David Cameron promises to direct intelligence services to investigate 'dark net' of paedophiles
Child protection agencies warn new security measures announced by Google and Microsoft will do little to tackle online child abuse
Ian Burrell is Assistant Editor and Media Editor at The Independent, i paper and Independent on Sunday. He covers news from the whole media sector from television, press, radio and advertising to technology. His weekly column on the media appears every Monday in The Independent and i paper. He also writes on media, music and culture, including long-form pieces for The Independent’s Saturday magazine and the Independent on Sunday’s magazine, New Review. He is a regular presenter of BBC Radio 4’s What The Papers Say and a specialist commentator to Monocle 24 radio. He has contributed to most major broadcast outlets including BBC television and radio, CNN, Sky News, Al Jazeera and LBC. He has also written on media for GQ magazine. Ian has been reporting on the media industry for The Independent for more than a decade. Previously he was the newspaper’s Home Affairs Editor. He worked at The Sunday Times for five years, including as a member of the investigative Insight team, covering stories on political funding, industrial espionage and the arms industry. Previously he worked in ITV for London Weekend Television, on a weekly current affairs programme presented by Danny Baker. Ian trained at the Birmingham Post & Mail and was Regional Reporter of the Year in Press Gazette’s national awards.
Monday 18 November 2013
David Cameron has pledged to use the intelligence services to investigate the "dark net" where paedophiles share materials on peer-to-peer online networks after child protection agencies warned that new security measures announced by Google and Microsoft would do little to tackle such crime.
The Prime Minister claimed a "massive breakthrough in cleaning up the internet" after the two Internet giants, which have been under pressure from Downing Street to do more to combat child abuse images, announced steps to block child sexual abuse material from appearing in results for 100,000 specific search terms. Google and Microsoft will use "photo DNA" to track pictures and videos of child sexual abuse and automatically remove them from the web. Mr Cameron said the changes marked "real progress against the absolute evil of child abuse".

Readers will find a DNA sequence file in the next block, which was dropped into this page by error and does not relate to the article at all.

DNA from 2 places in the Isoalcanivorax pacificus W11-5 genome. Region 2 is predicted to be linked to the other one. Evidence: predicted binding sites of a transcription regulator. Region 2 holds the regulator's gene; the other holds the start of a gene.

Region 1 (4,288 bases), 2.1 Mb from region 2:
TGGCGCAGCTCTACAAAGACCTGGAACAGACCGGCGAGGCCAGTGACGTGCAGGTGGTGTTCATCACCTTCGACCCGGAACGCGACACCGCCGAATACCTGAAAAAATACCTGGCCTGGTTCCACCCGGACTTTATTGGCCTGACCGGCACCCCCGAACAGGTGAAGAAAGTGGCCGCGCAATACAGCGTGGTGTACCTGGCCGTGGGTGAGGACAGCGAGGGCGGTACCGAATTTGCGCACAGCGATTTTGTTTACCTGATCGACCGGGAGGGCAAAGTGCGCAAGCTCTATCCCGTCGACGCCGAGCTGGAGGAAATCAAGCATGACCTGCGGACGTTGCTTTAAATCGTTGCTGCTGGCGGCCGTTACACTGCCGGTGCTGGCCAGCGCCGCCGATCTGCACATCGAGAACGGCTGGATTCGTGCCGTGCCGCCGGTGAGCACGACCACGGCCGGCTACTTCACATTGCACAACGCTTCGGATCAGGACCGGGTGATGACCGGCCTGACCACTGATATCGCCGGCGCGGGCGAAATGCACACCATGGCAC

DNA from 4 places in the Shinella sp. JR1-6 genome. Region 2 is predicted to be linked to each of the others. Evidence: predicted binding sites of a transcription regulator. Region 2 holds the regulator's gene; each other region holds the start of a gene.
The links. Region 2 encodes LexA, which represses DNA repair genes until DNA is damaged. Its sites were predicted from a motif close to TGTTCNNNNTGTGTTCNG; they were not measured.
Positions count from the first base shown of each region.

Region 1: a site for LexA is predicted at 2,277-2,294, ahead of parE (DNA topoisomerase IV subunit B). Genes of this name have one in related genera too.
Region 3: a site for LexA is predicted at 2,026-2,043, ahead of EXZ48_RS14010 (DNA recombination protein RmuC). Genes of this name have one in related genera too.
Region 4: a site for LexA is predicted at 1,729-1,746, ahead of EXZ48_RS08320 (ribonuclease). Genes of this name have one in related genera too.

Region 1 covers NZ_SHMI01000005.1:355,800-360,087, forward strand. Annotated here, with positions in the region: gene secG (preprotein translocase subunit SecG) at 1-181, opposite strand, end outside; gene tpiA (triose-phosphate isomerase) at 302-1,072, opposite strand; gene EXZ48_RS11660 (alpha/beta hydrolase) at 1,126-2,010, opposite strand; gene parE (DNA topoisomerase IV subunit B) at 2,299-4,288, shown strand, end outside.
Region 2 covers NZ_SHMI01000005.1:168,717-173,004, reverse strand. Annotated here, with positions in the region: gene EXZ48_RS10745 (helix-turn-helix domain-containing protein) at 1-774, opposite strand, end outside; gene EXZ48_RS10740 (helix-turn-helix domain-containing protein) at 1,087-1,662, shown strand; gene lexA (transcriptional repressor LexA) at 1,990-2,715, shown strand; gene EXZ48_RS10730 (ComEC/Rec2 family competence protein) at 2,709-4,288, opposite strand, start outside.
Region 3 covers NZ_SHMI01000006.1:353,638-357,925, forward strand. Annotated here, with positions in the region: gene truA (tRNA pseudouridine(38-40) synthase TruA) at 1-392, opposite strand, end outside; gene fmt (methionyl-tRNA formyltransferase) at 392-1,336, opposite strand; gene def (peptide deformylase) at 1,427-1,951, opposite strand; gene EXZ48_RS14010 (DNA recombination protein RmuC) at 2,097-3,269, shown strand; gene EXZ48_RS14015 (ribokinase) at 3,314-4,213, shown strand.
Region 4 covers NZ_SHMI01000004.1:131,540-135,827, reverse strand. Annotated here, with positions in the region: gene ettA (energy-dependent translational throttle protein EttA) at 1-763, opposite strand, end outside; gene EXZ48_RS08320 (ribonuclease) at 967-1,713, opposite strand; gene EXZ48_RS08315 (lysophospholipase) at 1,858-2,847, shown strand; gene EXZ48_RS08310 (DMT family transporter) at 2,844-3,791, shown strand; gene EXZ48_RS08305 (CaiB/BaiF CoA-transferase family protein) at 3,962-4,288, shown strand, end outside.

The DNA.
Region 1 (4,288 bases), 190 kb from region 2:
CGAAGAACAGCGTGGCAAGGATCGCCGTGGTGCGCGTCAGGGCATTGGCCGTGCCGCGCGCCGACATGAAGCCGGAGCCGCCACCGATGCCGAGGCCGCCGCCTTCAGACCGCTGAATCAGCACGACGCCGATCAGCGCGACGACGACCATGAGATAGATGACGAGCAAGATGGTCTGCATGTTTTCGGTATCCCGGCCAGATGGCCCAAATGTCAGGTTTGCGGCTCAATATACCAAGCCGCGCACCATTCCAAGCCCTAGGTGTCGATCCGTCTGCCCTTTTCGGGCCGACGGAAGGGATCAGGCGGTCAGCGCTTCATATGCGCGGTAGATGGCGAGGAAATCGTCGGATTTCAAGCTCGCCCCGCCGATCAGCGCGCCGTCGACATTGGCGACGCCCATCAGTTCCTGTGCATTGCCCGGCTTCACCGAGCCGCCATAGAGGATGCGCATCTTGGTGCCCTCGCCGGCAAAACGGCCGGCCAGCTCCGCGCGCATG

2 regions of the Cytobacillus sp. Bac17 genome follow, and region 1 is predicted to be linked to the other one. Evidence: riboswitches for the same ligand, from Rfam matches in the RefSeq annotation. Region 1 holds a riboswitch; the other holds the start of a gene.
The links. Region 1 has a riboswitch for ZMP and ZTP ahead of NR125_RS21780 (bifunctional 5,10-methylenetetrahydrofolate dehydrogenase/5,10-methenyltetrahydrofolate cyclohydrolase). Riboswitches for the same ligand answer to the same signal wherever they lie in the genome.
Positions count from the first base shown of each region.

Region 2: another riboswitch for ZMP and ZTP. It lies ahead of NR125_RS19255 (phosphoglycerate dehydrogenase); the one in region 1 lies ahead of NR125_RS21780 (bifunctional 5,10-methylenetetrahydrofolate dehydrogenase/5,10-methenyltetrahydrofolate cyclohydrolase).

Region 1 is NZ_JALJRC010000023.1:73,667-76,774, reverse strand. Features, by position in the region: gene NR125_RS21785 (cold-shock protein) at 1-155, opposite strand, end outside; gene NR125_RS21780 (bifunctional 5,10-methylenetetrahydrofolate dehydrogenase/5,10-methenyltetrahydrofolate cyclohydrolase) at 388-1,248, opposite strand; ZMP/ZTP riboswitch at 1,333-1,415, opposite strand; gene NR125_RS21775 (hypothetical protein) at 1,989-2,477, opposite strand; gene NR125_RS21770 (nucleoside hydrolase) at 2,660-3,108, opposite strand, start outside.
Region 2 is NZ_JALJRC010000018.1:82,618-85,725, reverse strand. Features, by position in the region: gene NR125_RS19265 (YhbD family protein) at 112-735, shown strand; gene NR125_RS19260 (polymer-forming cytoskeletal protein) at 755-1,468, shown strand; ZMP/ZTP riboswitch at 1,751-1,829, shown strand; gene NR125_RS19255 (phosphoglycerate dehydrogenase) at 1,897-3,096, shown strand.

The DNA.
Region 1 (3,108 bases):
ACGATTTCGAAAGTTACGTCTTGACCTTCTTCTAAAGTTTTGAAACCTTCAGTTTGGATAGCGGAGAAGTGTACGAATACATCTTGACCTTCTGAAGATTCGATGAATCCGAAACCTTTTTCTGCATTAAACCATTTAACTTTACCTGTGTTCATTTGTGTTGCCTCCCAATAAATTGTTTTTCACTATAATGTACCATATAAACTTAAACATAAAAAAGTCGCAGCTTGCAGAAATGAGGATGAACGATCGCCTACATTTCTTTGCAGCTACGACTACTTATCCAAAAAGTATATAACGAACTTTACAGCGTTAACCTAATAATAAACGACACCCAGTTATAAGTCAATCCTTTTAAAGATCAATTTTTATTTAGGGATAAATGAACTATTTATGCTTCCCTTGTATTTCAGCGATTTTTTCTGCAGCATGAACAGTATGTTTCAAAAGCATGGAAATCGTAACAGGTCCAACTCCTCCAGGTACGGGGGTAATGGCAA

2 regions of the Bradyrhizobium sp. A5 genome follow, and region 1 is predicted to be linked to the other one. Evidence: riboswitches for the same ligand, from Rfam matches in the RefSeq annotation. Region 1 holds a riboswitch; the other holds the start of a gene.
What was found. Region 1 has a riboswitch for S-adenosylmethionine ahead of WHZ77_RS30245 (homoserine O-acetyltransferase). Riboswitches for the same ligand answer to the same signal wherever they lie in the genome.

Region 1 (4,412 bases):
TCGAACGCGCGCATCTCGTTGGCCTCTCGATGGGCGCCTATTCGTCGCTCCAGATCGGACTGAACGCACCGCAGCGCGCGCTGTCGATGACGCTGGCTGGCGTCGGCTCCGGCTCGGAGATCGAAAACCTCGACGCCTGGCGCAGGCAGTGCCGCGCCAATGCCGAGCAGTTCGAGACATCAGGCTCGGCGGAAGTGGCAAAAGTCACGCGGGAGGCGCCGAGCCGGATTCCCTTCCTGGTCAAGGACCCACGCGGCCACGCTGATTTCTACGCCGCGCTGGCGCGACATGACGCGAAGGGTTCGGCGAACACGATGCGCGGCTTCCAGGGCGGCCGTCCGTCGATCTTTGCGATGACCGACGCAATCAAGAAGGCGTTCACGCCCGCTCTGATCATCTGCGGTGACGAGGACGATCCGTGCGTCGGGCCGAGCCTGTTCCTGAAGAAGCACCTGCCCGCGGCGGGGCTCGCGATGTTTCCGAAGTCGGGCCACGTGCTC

But experts in the field said yesterday that the changes - also hailed by the Daily Mail as a "stunning victory" for its long running campaign against internet porn - would have minimal effect because paedophile networks avoided using the big search engines. Jim Gamble, former chief executive of the Child Exploitation and Online Protection Centre (CEOP), told the BBC: "I don't think this will make any difference with regard to protecting children from paedophiles. They don't go on to Google to search for images. They go on to the dark corners of the Internet on peer-to-peer websites."
Martyn Thomas, who chairs the Institution of Engineering and Technology (IET) IT Policy Panel, agreed. "There are better and more effective ways to protect children," he said. "The measures will help to protect young children from accessing such material, but they will do little for the people sharing these images which is being done through private peer-to-peer networks."
Google, in particular, has been under intense media and political pressure for months to take more action over fighting child abuse images and Eric Schmidt, the company's executive chairman, yesterday wrote an article for the Daily Mail in which he said "we've listened". Google has deployed a team of more than 200 to investigate using "state-of-the-art technology" to tackle the issue, he said.
Although Mr Schmidt claimed Google and Microsoft "have been working with law enforcement for years to stop paedophiles sharing illegal pictures on the web", the Mail described the new initiative as "a stunning U-turn by Google".
Google and Microsoft, which operates the Bing search engine, will post warnings in response to 13,000 explicit search terms, telling people the consequences of their actions and advertising child safety agencies. The search initiatives are global and will apply in 159 languages.
Later, following claims by experts that the real problem was with the private networks, Mr Cameron told BBC Radio 2 that he was prepared to call in the intelligence services. "There has been a lot in the news recently about the techniques, ability, and brilliance of the people involved in the intelligence community and GCHQ and the NSA in America. That expertise is going to be brought to bear to go after these revolting people sharing these images on the dark net and making them available more widely."
Mr Cameron was speaking after an Internet Safety Summit at Downing Street, attended by Internet Service Providers, the National Crime Agency (NCA) and child protection organisations. The Prime Minister said the NCA would provide a "step-change in our enforcement action to bring paedophiles to justice".
The UK government will host a further international summit on Internet safety next year. Mr Schmidt said he "welcomed the lead taken by the British government", while Microsoft chief executive Steve Ballmer spoke of allying with Downing Street and British child protection groups in "stamping out these horrific images".
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